If you come in to research your home or building, you will find a wealth of options such as maps, directories, survey books, photos, deeds and other resources.
The footprint of the land under most older houses or commercial buildings can be found in books of tract maps.
By searching these maps, printed at different times, you can trace how neighborhood subdivisions have changed over the years. You might also find the footprint of your house or building on a Sanborn Map, which were created for insurance companies to use in calculating premiums. The maps show buildings’ construction materials, nearby structures, wind direction and the local fire fighting capabilities.
The HSLB has photos of some residences as well as street scenes and aerials. This brochure includes a photo of the Cynthia, an early apartment building, and an aerial photo of Carmelitos housing project. If you are researching a house that was considered significant, or has been named a City Landmark, your chances improve for finding its photo in our collection.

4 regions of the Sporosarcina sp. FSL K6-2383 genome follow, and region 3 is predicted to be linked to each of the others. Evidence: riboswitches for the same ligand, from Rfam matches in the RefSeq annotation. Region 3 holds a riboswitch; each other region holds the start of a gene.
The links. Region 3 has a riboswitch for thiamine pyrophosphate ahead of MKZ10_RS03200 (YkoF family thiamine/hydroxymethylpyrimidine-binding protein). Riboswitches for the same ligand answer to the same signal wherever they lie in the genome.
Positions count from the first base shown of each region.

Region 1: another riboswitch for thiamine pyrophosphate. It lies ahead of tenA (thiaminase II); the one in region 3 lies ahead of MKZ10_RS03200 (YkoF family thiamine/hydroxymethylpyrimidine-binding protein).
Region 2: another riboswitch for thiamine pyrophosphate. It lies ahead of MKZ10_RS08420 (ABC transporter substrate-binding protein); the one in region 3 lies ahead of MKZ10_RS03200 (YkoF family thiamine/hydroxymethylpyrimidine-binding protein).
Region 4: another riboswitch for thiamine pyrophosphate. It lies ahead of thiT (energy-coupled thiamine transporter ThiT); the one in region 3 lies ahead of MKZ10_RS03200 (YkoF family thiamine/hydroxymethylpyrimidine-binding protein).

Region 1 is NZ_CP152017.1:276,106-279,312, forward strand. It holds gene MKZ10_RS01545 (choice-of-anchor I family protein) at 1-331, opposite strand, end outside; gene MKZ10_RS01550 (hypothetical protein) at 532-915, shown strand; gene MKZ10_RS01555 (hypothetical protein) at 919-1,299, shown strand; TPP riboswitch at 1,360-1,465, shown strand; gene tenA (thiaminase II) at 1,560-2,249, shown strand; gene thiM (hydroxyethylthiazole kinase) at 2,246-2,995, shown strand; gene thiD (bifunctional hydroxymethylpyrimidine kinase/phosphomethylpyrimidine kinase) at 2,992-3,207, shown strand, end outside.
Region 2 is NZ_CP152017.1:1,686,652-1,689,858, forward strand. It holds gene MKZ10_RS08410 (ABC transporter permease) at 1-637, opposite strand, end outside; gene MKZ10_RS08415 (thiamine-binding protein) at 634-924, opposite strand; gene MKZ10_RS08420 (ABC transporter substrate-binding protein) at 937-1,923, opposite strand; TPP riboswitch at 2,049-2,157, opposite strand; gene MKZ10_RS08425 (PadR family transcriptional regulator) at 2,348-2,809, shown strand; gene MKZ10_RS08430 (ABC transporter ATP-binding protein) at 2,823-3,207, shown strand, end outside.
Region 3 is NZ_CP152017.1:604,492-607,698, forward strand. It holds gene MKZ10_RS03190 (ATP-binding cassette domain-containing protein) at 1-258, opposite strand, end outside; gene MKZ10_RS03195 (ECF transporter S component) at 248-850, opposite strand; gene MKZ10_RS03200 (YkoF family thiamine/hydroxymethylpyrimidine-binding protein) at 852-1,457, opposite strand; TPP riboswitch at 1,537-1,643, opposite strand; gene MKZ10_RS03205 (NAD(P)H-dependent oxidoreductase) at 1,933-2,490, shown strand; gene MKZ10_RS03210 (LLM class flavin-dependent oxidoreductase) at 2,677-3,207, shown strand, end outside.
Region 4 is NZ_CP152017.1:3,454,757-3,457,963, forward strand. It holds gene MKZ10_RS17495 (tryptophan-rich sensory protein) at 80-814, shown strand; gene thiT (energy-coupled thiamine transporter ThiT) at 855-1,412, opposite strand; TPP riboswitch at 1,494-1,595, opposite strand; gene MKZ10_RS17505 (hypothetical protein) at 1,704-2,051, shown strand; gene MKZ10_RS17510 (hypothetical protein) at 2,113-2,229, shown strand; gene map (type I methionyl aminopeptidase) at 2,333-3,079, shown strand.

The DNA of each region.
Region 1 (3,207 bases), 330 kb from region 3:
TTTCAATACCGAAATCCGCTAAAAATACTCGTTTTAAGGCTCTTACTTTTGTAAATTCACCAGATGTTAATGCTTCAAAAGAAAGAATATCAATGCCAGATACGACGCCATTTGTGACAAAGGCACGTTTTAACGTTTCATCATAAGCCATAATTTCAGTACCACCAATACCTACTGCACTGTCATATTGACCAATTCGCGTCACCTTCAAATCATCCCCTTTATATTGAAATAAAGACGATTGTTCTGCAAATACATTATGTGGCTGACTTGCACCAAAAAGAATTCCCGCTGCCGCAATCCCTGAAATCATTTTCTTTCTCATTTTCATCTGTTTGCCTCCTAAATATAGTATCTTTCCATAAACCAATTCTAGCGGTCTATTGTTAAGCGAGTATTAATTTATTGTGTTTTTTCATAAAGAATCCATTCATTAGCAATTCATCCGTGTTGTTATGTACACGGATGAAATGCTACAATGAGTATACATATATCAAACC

Architectural surveys have been conducted in historic districts; the HSLB has Long Beach Cultural Heritage Surveys for many structures in the neighborhoods of Bluff Park, Bixby Knolls, California Heights, Carroll Park, Drake Park, Downtown, Wrigley, and Los Cerritos.